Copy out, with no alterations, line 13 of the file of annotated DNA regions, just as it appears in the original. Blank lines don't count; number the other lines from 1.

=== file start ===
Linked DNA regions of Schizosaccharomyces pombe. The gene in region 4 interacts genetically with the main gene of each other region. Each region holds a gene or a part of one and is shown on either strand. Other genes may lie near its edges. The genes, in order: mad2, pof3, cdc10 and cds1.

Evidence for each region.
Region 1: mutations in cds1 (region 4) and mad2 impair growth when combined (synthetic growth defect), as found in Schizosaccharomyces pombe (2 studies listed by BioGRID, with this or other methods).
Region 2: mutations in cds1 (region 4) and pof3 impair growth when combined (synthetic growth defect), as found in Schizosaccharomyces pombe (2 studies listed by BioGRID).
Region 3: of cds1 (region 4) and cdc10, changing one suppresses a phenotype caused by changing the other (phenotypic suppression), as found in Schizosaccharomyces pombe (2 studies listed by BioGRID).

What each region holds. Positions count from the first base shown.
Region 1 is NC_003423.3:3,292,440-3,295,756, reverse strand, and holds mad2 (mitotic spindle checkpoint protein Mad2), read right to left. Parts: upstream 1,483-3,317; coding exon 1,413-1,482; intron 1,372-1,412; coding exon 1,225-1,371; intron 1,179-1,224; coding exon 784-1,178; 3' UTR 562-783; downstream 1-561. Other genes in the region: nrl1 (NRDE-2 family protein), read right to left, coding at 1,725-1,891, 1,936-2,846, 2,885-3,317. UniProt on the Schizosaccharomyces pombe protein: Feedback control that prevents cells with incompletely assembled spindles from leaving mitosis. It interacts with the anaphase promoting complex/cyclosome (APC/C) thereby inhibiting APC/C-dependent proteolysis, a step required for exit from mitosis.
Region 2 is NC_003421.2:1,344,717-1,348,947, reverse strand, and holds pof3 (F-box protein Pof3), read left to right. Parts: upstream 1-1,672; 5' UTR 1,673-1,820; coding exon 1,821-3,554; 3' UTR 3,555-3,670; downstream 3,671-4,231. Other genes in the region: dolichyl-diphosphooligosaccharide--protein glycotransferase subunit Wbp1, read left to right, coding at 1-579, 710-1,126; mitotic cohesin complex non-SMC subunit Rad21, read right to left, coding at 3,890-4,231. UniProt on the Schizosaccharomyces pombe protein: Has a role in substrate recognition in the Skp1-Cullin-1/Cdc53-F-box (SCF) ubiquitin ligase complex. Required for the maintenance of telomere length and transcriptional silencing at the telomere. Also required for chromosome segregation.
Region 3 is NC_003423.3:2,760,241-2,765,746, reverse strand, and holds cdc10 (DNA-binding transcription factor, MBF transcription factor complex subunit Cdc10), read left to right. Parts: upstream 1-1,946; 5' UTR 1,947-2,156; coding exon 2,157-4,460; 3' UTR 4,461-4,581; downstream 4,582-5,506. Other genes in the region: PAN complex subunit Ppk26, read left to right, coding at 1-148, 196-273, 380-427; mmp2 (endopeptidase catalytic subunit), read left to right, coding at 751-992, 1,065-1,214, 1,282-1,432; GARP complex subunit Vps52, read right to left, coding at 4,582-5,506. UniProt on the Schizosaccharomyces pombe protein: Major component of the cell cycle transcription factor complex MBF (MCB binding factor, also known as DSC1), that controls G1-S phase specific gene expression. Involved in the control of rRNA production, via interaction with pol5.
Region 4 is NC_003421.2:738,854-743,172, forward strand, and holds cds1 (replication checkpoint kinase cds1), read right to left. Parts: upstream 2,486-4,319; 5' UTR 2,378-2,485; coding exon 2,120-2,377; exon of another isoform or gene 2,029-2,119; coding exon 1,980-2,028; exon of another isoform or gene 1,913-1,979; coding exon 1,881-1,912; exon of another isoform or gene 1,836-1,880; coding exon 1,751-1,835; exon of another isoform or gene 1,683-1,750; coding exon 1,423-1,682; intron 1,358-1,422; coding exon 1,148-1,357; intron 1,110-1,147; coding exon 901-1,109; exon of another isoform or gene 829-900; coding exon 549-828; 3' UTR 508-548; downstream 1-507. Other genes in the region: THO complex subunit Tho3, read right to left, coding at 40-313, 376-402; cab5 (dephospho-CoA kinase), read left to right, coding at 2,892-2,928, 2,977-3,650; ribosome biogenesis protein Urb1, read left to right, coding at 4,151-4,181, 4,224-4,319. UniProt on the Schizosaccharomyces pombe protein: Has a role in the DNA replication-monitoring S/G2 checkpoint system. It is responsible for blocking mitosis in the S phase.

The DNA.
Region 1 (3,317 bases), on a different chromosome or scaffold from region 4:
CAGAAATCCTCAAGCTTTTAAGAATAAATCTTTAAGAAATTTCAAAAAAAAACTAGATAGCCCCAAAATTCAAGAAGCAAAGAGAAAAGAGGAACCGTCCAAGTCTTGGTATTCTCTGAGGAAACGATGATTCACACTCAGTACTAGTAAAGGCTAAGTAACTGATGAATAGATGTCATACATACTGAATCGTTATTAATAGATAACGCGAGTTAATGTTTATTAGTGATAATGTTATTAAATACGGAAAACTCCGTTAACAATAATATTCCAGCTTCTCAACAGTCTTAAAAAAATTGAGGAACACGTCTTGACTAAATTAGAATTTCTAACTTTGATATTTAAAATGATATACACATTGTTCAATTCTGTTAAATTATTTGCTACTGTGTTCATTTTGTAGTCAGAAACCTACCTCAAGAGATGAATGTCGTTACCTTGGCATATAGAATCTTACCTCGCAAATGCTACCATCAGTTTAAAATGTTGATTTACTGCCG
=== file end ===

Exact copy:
CAGAAATCCTCAAGCTTTTAAGAATAAATCTTTAAGAAATTTCAAAAAAAAACTAGATAGCCCCAAAATTCAAGAAGCAAAGAGAAAAGAGGAACCGTCCAAGTCTTGGTATTCTCTGAGGAAACGATGATTCACACTCAGTACTAGTAAAGGCTAAGTAACTGATGAATAGATGTCATACATACTGAATCGTTATTAATAGATAACGCGAGTTAATGTTTATTAGTGATAATGTTATTAAATACGGAAAACTCCGTTAACAATAATATTCCAGCTTCTCAACAGTCTTAAAAAAATTGAGGAACACGTCTTGACTAAATTAGAATTTCTAACTTTGATATTTAAAATGATATACACATTGTTCAATTCTGTTAAATTATTTGCTACTGTGTTCATTTTGTAGTCAGAAACCTACCTCAAGAGATGAATGTCGTTACCTTGGCATATAGAATCTTACCTCGCAAATGCTACCATCAGTTTAAAATGTTGATTTACTGCCG